Department of Molecular Virology and Microbiology



The Agents

Media Component
CDC - Dr. Fred Murphy
Image of a coronavirus showing the crown-like (corona) appearance.

SARS (severe acute respiratory syndrome) and MERS (Middle East respiratory syndrome) are serious infectious respiratory diseases that are caused by members of a class of viruses known as coronaviruses. The name coronavirus comes from the appearance of the virus under the microscope – it has a spiky or crown-like (corona) appearance. Both diseases can be fatal to humans.

SARS is caused by SARS-associated coronavirus (SARS-CoV), while MERS is caused by Middle East respiratory syndrome coronavirus (MERS-CoV).

SARS-CoV emerged about two decades ago in China and spread rapidly to other countries. Fortunately, it was successfully contained and no new cases have been reported since the initial outbreak. MERS-CoV emerged in 2012 in Saudi Arabia and circulated throughout the Middle East and was carried by travelers to other parts of the world including the United States, Europe, Africa, and Asia. The rate of new infections has since dropped significantly. 

More recently, late in 2019, a third member of the coronavirus family capable of causing severe disease arose. The new virus, emerging in Wuhan, China, is called SARS-CoV-2 and is responsible for the disease known as COVID-19. SARS-CoV-2 spread quickly around the globe. Unlike SARS-CoV or MERS-CoV, SARS-CoV-2 was not able to be controlled, resulting in a worldwide pandemic.




SARS was first recognized in Guangdong Province, China in November of 2002. It then spread extremely rapidly to other regions within China, Hong Kong, Vietnam, Singapore, Taiwan, and Toronto, Canada in the early half of 2003.

SARS is characterized by severe, pneumonia-like symptoms which can be fatal. SARS-CoV was transmitted from person to person mainly through respiratory droplets produced when a person sneezes or coughs and through direct contact with a surface contaminated with infected respiratory droplets.

Altogether, more than 8,000 people were documented to have been infected with SARS-CoV and over 800 died.

The global scientific response to SARS was unprecedented. Within weeks after the respiratory disease was first reported, the agent that causes the disease was identified, diagnostic tests were developed, and the entire genome of the virus was sequenced.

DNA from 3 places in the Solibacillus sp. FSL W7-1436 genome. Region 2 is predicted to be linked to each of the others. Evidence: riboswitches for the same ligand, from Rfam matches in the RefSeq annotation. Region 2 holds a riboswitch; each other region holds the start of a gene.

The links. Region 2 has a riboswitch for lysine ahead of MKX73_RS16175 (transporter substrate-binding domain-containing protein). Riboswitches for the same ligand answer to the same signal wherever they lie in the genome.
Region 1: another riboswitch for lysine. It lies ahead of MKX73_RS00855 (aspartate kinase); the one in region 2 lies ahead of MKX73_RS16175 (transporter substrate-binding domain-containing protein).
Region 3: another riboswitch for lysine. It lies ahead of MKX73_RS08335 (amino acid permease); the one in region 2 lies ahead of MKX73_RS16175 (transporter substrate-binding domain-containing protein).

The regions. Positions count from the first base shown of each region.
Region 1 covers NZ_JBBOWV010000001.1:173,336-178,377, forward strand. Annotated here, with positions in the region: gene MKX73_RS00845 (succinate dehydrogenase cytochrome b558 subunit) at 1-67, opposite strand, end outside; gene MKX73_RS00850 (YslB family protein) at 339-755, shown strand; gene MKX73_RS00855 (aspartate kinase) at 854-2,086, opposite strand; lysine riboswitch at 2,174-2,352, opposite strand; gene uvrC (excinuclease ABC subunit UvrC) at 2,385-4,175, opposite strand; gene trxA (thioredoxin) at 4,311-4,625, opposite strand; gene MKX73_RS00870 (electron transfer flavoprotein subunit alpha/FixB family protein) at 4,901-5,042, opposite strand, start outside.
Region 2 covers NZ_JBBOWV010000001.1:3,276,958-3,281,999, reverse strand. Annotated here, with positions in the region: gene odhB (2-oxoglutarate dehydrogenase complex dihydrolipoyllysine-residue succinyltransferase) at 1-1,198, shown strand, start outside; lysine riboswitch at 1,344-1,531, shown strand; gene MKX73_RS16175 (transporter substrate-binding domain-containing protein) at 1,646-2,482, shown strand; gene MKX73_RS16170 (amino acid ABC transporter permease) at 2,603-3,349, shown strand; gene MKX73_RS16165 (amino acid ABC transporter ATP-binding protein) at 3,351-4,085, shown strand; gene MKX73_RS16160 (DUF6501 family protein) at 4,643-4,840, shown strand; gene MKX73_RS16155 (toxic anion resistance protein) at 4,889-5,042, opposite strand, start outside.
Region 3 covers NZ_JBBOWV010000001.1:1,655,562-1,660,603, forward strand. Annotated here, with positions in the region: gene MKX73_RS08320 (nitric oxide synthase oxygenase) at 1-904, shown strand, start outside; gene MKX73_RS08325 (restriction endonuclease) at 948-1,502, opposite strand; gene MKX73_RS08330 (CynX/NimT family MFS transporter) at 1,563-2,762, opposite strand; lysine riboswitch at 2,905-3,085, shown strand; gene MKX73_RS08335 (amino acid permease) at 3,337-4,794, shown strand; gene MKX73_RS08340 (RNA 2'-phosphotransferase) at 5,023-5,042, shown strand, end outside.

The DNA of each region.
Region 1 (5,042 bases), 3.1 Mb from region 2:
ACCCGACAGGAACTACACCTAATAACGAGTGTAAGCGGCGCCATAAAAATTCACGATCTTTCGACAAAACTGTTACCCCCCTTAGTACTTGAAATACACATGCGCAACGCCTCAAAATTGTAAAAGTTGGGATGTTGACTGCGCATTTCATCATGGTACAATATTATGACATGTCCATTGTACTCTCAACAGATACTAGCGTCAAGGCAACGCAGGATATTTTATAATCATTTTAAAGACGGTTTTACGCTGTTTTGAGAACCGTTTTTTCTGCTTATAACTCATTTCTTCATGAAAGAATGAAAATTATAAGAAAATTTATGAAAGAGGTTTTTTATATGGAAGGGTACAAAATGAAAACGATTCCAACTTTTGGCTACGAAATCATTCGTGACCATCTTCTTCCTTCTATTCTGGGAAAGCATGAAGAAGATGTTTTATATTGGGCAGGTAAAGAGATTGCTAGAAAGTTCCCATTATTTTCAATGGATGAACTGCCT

Epidemiologists gathered evidence that the first people infected had had contact with wild game in the markets of Guangdong Province in China. It is likely that these individuals were infected through direct contact with infected animals, particularly palm civets, which harbored very closely related coronaviruses. The virus then is thought to have mutated to adapt to its human host, and consequently human-to-human transmission became more efficient, setting off the SARS epidemic.

Fortunately, the SARS outbreak was short-lived, and public health containment procedures and coordinated responses proved effective in preventing further spread of the disease.

Until recently, SARS-CoV was the only member of the coronavirus family known to cause death or severe respiratory disease in humans. The other previously known viruses in this group cause mild upper-respiratory infections in humans and are associated with respiratory, gastrointestinal, and neurologic diseases in animals.

One reason that SARS-CoV might have been more lethal than other coronaviruses is that it appears to interfere with an enzyme system in humans that is critical for regulating body fluid balance. Therefore, the virus could disrupt normal functioning of the lungs by blocking this enzyme system and allowing fluid to leak into the air sacs of the lungs, resulting in severe respiratory illness.



Media Component
Transmission electron micrograph of Middle East Respiratory Syndrome Coronavirus

A new member of the coronavirus family, MERS-CoV, emerged in the fall of 2012 in the Arabian Peninsula. Although MERS-CoV is distinct from SARS-CoV, the disease caused by MERS is similar to SARS, in that it is characterized by a severe respiratory illness that can be fatal in humans. The mortality rate is about 35 percent, although this figure may be an overestimate as mild cases may not have been reported and included in the calculations. People with certain conditions, such as diabetes, renal failure, chronic lung disease, and immunocompromised persons, as well as the elderly, are considered to be at high risk of severe disease from MERS-CoV infection.

Like SARS, MERS is thought to have originated in bats, but MERS-CoV has been passed to dromedary camels, which serve as the primary source of human MERS-CoV infection. Once a person becomes infected with MERS-CoV, it can be spread to unprotected people who come into close contact such as healthcare workers and, less frequently, family members. However, the virus is not easily transmitted from person to person and there has been no sustained transmission of MERS-CoV.

The first and vast majority of cases of MERS have occurred in Saudi Arabia, although infections have been reported in other countries in the region. Travel-associated cases have been reported in countries in Europe, Asia, Africa, and North America. Two unrelated MERS-CoV infections were confirmed in the United States in May 2014 in healthcare providers who had worked in Saudi Arabia. In May 2015, the first reported case of human-to-human transmission of MERS-CoV outside the Middle East was reported in South Korea where a traveler from the Middle East transmitted the virus to an unusually large number of people through contact with healthcare workers, other patients, or family members.